Over the past four years I have taught “traditional” college-aged students in their late teens to early twenties, as well as “adult learners” and “mature students”; these are all labels that don’t necessarily seem to translate inside the classroom: they are all students.
My students are individuals with a drive for individual success, a sense of responsibility and a set of needs that lead to expectations that I hope to meet and exceed if not the first class, by the last. Not all of my students are happy about being in a classroom; they don't all want to be there. But the battle is not between them and I; it is not personal. And so I will teach them--but I won't fight them. I don't picture myself forcibly injecting knowledge or administering academic CPR.
Though I struggle with names, I hope to build relationships with each student and learn their personalities, goals and needs in ways that make sense to me: I learn about people through their words, mainly through their writing. As an instructor in various forms of writing, I teach students to write effectively to reach not just me, but their target audience in whatever arena they are in.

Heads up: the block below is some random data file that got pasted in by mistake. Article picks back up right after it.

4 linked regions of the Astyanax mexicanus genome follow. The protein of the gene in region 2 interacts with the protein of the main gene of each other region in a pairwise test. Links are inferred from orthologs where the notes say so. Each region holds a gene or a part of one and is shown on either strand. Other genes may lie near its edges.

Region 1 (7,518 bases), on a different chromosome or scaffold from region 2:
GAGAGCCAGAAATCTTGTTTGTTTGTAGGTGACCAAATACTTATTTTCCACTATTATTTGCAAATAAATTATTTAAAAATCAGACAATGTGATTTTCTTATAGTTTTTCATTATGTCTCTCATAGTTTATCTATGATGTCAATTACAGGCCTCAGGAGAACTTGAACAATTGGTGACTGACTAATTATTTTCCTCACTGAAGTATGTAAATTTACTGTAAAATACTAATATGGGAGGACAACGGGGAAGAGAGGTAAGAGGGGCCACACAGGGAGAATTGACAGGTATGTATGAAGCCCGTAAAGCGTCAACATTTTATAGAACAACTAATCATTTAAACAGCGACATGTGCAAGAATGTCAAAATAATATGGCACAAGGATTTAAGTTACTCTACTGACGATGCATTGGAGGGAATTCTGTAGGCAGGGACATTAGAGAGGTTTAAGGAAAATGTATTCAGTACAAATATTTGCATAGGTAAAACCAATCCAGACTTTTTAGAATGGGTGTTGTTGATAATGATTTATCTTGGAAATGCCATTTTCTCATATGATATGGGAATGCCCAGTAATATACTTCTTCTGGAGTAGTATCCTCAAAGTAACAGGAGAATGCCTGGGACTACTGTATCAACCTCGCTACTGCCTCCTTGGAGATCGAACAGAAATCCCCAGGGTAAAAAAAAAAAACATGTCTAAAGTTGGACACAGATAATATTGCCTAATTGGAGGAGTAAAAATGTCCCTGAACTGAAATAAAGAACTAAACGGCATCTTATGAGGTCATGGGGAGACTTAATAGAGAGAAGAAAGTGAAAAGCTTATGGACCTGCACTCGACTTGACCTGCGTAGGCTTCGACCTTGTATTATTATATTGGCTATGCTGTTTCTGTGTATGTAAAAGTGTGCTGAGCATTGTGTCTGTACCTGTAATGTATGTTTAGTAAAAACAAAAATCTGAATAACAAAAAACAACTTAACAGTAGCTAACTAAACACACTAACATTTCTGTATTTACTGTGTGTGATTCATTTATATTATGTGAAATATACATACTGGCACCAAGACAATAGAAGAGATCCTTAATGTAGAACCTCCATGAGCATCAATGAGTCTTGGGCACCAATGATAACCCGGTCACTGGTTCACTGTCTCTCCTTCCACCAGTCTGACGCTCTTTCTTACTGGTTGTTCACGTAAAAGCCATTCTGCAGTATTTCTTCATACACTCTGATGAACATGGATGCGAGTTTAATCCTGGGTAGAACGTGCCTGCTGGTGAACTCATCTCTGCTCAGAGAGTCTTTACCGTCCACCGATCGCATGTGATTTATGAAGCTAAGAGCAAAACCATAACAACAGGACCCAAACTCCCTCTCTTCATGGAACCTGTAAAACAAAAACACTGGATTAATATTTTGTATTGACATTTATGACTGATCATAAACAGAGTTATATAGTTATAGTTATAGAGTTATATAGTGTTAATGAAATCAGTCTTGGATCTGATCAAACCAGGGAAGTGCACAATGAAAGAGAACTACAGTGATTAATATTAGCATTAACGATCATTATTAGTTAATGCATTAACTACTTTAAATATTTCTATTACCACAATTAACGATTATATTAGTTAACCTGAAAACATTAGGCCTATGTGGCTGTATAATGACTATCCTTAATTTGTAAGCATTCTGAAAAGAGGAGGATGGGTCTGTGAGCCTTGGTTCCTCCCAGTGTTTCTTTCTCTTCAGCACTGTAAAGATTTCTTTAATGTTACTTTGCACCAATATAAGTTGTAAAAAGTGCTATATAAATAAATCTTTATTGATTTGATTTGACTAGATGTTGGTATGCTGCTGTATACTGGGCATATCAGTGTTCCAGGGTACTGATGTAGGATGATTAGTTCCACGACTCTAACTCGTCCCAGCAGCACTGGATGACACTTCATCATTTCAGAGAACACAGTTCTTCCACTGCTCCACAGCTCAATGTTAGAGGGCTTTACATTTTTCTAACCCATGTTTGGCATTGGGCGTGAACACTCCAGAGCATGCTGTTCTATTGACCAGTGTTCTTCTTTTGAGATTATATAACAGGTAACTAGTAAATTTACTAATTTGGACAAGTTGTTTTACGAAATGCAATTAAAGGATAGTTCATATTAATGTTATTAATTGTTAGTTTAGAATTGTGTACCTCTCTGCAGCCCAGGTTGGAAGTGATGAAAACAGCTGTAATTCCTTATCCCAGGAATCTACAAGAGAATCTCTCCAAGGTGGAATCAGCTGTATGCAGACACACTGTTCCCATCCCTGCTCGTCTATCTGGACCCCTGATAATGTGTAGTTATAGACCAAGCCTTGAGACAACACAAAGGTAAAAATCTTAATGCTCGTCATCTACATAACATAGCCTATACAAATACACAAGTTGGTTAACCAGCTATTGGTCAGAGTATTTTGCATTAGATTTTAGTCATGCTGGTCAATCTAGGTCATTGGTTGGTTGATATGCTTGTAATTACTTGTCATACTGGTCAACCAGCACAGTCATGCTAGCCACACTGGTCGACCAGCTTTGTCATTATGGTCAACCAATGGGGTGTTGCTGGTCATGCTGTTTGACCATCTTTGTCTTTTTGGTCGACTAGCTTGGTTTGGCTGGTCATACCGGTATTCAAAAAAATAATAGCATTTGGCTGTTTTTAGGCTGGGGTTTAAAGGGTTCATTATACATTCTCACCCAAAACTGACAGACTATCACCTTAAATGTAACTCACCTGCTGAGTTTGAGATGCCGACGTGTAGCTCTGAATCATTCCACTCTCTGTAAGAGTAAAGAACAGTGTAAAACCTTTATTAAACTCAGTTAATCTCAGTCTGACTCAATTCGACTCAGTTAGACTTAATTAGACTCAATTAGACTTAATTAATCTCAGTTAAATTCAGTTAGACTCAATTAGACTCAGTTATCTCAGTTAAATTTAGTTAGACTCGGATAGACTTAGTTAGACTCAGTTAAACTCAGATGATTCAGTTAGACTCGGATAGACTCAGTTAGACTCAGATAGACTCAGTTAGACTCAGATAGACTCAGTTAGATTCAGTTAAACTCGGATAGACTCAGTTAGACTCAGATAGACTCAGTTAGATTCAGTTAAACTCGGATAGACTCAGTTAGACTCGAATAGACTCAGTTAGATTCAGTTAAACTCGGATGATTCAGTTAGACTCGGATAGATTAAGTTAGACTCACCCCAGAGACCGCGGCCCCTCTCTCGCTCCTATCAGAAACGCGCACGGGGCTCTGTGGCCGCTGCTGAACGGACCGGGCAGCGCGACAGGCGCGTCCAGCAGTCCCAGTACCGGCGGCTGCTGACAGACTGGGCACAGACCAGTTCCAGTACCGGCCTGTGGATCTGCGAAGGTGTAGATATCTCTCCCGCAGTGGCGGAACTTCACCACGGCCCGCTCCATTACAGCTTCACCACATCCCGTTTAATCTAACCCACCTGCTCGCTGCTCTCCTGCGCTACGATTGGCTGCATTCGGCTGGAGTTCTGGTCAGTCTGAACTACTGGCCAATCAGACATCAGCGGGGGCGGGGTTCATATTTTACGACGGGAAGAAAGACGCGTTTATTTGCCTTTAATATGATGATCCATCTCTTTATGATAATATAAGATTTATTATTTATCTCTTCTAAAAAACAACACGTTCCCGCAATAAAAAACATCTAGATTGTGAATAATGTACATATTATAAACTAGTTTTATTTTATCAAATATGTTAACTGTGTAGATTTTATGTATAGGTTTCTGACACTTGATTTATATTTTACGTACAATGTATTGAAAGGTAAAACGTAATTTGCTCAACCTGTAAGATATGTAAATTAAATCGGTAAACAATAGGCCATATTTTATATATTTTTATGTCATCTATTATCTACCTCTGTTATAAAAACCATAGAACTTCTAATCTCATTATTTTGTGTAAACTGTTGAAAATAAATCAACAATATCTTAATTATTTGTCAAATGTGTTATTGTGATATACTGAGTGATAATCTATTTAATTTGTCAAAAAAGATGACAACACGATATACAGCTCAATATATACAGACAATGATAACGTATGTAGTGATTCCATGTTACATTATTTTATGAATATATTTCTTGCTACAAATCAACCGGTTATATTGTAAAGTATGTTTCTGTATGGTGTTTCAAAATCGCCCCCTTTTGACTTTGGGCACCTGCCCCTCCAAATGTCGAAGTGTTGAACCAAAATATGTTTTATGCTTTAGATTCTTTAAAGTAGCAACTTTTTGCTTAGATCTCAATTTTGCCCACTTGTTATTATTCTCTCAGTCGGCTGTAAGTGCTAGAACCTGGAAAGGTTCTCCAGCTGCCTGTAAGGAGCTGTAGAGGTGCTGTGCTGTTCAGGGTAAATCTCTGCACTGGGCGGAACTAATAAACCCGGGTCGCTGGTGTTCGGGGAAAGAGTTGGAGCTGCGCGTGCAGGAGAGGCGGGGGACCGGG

I’ve been reading a lot about mental health in education; about students feeling isolated, depressed and lost.
A few weeks ago my daughter saw a young woman step in front of a bus: grades had just been released.
A reminder to my academic colleagues: give students the grades they earn and help them work through them. Give constructive, positive feedback and be available to provide assistance, an ear, a light. If academia is a battleground for you, if this is your opportunity to “weed out the weak”—consider another line of work. My job is to provide tools and to teach students how to think critically and creatively; to build up a generation of thinkers.
Am I asking you to be a therapist, a psychologist, a friend?
It doesn’t matter what name you put on it be a human.